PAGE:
The Registry and the Commerce Clause

In addition to Brian's entry below about the inherent problems associated with a centralized 'solution' to unwanted telemarketing calls, there has been some thoughtful writing on the Constitutional legality of the Registry, specifically dealing with the Commerce Clause.

Radley Balko calls out blogosphere libertarians.

Julian Sanchez responds.

Aaron Haspel weighs in.

Jim Dow of Agoraphilia gives his opinion.

Although as Aaron states, it is difficult to ascribe a singular intent to any collective, a lot of the early writings tend to agree with Radley that the purpose of the clause was to prevent the individual states from engaging in trade wars. In Federalist 22, Hamilton wrote:

The interfering and unneighborly regulations of some States, contrary to the true spirit of the Union, have, in different instances, given just cause of umbrage and complaint to others, and it is to be feared that examples of this nature, if not restrained by a national control, would be multiplied and extended till they became not less serious sources of animosity and discord than injurious impediments to the intcrcourse between the different parts of the Confederacy. "The commerce of the German empire is in continual trammels from the multiplicity of the duties which the several princes and states exact upon the merchandises passing through their territories, by means of which the fine streams and navigable rivers with which Germany is so happily watered are rendered almost useless." Though the genius of the people of this country might never permit this description to be strictly applicable to us, yet we may reasonably expect, from the gradual conflicts of State regulations, that the citizens of each would at length come to be considered and treated by the others in no better light than that of foreigners and aliens.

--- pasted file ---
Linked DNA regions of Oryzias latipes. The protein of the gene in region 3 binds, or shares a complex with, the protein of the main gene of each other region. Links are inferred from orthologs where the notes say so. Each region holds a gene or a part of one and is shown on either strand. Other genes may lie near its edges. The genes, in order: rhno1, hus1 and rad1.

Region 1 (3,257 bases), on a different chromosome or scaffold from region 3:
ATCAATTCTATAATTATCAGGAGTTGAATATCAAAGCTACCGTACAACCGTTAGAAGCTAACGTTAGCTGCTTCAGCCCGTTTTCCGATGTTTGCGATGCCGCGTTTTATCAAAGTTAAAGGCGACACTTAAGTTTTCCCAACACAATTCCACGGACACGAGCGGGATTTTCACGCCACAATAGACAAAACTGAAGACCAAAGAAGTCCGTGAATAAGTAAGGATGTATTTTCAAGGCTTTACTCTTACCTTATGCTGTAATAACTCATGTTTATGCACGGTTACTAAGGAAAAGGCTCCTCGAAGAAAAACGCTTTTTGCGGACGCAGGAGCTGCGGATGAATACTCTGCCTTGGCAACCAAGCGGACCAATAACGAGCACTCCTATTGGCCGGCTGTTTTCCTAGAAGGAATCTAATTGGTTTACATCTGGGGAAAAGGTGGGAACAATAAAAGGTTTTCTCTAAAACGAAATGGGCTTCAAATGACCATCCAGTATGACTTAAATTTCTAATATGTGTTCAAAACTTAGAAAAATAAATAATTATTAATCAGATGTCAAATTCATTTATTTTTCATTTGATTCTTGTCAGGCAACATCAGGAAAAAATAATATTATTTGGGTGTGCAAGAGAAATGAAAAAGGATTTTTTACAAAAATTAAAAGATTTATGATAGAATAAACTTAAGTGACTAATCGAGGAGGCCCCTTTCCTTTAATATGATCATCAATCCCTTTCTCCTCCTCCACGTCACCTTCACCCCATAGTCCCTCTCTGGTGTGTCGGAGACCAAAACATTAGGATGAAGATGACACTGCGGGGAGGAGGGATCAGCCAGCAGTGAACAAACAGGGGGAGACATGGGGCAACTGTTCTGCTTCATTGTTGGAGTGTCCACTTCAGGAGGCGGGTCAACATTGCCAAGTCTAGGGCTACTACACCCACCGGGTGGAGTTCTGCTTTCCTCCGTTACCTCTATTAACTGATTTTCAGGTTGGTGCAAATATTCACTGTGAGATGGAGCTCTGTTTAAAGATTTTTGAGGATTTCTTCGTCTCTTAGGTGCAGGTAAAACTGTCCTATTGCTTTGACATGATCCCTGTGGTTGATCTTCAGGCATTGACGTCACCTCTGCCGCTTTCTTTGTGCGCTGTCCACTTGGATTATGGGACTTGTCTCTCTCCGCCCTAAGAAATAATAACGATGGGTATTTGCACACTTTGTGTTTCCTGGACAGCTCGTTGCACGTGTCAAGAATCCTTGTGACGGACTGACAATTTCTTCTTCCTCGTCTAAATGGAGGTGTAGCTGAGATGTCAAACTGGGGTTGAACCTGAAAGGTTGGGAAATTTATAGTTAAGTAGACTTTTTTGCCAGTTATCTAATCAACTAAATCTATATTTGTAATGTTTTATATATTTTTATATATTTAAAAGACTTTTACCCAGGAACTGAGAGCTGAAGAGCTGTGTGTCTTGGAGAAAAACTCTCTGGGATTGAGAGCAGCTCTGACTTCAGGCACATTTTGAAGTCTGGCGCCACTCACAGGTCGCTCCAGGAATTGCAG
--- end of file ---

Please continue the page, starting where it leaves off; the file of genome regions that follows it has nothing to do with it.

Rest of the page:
And Madison stated:

I will venture to say that very great improvements, and very economical regulations, will be made. It will be a principal object to guard against smuggling, and such other attacks on the revenue as other nations are subject to. We are now obliged to defend against those lawless attempts; but, from the interfering regulations of different states, with little success. There are regulations in different states which are unfavorable to the inhabitants of other states, and which militate against the revenue. New York levies money from New Jersey by her imposts. In New Jersey, instead of cooperating with New York, the legislature favors violations on her regulations. This will not be the case when uniform regulations will be made.

Whatever the true intentions behind the clause were, it is one of the most centralizing phrases in the Constitution. Even if it was designed to prevent tariffs and duties among the several States, it is a flawed solution. If the States engage in trade wars, that is a problem of the people of the States, and the States need to change. Using the Federal remedy might temporarily ameliorate the problem, and only then in optimistic scenarios, but such power without fail will be abused. Sooner or later, the Federal power to promote free trade will (and many would say already has) morph into the power of the Federal government to intrude into every aspect of commerce at the local level.

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